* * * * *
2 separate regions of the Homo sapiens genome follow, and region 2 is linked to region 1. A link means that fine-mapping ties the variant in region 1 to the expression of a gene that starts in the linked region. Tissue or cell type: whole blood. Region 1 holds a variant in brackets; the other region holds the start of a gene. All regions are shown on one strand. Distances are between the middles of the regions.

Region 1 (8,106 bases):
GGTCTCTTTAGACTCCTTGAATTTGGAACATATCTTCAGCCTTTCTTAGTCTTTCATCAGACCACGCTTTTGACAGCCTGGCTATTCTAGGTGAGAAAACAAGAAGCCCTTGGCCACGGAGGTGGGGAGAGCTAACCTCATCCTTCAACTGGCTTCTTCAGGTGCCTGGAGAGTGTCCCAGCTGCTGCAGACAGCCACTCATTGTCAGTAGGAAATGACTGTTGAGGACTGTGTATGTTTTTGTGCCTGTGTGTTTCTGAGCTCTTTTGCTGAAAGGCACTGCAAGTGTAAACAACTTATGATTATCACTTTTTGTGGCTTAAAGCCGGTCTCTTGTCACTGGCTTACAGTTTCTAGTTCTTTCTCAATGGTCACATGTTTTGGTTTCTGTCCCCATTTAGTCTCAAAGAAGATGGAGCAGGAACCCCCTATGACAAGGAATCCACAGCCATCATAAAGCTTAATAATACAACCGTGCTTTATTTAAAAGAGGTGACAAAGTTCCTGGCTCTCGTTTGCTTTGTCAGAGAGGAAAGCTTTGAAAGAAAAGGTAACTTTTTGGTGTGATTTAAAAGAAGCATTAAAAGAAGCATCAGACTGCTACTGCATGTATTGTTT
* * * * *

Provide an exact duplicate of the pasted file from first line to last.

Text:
2 separate regions of the Homo sapiens genome follow, and region 2 is linked to region 1. A link means that fine-mapping ties the variant in region 1 to the expression of a gene that starts in the linked region. Tissue or cell type: whole blood. Region 1 holds a variant in brackets; the other region holds the start of a gene. All regions are shown on one strand. Distances are between the middles of the regions.

Region 1 (8,106 bases):
GGTCTCTTTAGACTCCTTGAATTTGGAACATATCTTCAGCCTTTCTTAGTCTTTCATCAGACCACGCTTTTGACAGCCTGGCTATTCTAGGTGAGAAAACAAGAAGCCCTTGGCCACGGAGGTGGGGAGAGCTAACCTCATCCTTCAACTGGCTTCTTCAGGTGCCTGGAGAGTGTCCCAGCTGCTGCAGACAGCCACTCATTGTCAGTAGGAAATGACTGTTGAGGACTGTGTATGTTTTTGTGCCTGTGTGTTTCTGAGCTCTTTTGCTGAAAGGCACTGCAAGTGTAAACAACTTATGATTATCACTTTTTGTGGCTTAAAGCCGGTCTCTTGTCACTGGCTTACAGTTTCTAGTTCTTTCTCAATGGTCACATGTTTTGGTTTCTGTCCCCATTTAGTCTCAAAGAAGATGGAGCAGGAACCCCCTATGACAAGGAATCCACAGCCATCATAAAGCTTAATAATACAACCGTGCTTTATTTAAAAGAGGTGACAAAGTTCCTGGCTCTCGTTTGCTTTGTCAGAGAGGAAAGCTTTGAAAGAAAAGGTAACTTTTTGGTGTGATTTAAAAGAAGCATTAAAAGAAGCATCAGACTGCTACTGCATGTATTGTTT